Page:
Black History Month – Stories from the National Museum
- Limited accessibility
Black History Month Norway 2020 is about finding, documenting, sharing and conserving African-Norwegian history. For the National Museum this is an opportuinty to present the contributions of African-Norwegians to Norwegian art history and the museum's collection. We will also use this year’s event to cast a self-critical eye on our own activities, and we will conduct a dialogue in this panel discussion.
We aim to explore and encourage a debate about the following questions:
- How are people of colour represented in art, exhibitions and promotional activities?
- How should the National Museum work more actively through recruitment, exhibitions, the content of the collections and the promotional programme to increase representation?
- What steps is the National Museum taking to make everyone feel included?
Unfortunately, physical attendance for the event is cancelled, due to the guard strike. The event will be streamed live from our offices in the new National Museum.
You can participate in the debate live here on this site and through live streaming on Facebook.
Please note: The event will be held in English.
Victor Kimathi Mati studies at Nordic Black Xpress, a theatre school that focuses on diversity and transcultural exchange, where talented actors represent a variety of cultural perspectives beyond the exclusively Norwegian point of view. He would like to share his observations from his first visit to the National Museum. Did he feel welcome?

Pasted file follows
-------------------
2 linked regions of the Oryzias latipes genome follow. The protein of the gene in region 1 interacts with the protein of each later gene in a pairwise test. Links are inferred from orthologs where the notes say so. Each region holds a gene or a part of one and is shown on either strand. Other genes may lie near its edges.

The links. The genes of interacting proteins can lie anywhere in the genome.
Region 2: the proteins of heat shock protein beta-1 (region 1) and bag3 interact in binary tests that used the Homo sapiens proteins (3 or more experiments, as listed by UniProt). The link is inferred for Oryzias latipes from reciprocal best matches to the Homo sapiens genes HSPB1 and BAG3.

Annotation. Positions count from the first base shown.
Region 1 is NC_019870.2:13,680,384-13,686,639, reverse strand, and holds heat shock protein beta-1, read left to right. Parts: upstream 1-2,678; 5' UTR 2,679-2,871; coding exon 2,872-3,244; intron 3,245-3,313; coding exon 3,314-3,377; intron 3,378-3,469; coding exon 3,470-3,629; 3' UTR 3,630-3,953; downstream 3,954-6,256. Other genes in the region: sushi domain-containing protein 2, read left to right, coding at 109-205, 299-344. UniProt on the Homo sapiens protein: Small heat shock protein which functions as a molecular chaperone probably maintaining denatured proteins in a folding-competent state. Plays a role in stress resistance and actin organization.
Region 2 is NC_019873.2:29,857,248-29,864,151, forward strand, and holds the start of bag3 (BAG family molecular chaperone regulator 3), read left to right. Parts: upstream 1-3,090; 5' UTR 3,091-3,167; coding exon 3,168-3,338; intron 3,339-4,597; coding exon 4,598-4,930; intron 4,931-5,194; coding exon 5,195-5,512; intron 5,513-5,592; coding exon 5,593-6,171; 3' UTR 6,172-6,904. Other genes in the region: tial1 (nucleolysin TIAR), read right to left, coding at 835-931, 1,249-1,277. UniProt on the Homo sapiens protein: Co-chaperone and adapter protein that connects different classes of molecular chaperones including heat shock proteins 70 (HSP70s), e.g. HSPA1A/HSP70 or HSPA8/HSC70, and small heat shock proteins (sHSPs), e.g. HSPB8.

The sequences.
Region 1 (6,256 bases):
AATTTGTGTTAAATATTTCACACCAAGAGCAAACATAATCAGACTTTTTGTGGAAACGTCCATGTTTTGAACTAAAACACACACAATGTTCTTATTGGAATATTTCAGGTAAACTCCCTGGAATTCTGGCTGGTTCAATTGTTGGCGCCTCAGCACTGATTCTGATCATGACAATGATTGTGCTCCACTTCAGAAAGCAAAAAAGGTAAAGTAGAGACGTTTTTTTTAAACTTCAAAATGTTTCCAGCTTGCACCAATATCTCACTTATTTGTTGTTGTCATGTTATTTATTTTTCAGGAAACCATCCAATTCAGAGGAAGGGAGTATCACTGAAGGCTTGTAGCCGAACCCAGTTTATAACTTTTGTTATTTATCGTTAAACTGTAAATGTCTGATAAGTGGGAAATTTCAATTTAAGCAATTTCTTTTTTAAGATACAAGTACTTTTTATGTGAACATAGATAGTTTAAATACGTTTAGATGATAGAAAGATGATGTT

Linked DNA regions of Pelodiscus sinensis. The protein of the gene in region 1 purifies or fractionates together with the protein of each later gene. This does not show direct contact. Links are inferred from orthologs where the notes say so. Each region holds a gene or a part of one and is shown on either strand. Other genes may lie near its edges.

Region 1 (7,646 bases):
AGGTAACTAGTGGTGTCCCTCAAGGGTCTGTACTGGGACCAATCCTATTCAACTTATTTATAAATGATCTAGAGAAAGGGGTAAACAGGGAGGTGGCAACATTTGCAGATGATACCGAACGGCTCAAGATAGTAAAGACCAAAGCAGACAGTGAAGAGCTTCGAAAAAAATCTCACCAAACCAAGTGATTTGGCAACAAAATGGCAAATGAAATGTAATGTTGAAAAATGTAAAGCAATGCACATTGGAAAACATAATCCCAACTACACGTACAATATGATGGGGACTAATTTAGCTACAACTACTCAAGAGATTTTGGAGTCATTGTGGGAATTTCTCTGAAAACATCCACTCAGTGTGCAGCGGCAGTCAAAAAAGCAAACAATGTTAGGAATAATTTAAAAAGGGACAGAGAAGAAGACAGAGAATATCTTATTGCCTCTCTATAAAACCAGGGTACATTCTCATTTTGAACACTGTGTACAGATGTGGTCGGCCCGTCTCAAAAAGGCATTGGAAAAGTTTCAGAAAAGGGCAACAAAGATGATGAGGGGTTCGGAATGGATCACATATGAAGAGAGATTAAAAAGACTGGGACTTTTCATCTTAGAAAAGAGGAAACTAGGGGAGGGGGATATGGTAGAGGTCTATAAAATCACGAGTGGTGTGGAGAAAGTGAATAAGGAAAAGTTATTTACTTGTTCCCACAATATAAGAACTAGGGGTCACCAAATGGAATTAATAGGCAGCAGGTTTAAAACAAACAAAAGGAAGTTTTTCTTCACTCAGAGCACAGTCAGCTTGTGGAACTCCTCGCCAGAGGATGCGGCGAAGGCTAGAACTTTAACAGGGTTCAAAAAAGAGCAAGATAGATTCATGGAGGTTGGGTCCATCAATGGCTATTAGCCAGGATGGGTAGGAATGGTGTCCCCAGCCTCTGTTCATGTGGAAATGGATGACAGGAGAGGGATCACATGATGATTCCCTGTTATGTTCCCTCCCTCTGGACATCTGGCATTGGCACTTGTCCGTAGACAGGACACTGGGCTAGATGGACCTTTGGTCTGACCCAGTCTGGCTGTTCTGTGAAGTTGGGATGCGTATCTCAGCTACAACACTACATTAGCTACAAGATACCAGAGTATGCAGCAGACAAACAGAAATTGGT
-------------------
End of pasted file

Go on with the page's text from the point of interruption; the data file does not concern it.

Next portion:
Ida Evita de Leon is the initiator and coordinator of Black History Month Norway. She works with developing and leading anti-racism measures. De Leon has a Bachelor’s degree in culture and communication from the University of Oslo, and has been active in organisational work and project development in this field for ten years. She has focused particularly on minority and majority perspectives, and is active on social media as @Idaevita on Instagram.
Stina Högkvist is an art historian, and has worked for many years as a curator of contemporary art. She is currently the director of the Department of Collections and Exhibitions at the National Museum, and will share insight into the museum’s history and point of view. Does the National Museum have a collection that represents everyone? What is the National Museum doing to ensure that melanin-rich artists are represented in exhibitions, projects and the collection?
Michelle A. Tisdel holds a doctorate in social anthropology from Harvard University (2006). Her research interests include cultural politics, heritage production, cultural institutions and discourses of belonging in Norway and Cuba. She has carried out long-term fieldwork in Cuba, and wrote her doctoral thesis on the subject of museums, Afro-Cuban religions and heritage production. She has been specialist consultant for the exhibition “America – Present, Past, Identity” at the Museum of Cultural History, Associate Professor of Development Studies at OsloMet (formerly Oslo University College), and a member of Art Council Norway’s committee for the protection of cultural heritage. Tisdel was also a board member at the Norwegian Museum of Cultural History and is currently a board member at the Museums in Akershus. In 2020 she was appointed board chair of the organisation INN – Ethnic Minorities in Norwegian Cultural Life. Since 2008 Tisdel has worked as a research librarian at the National Library of Norway, where she is responsible for the subjects of migration and diversity.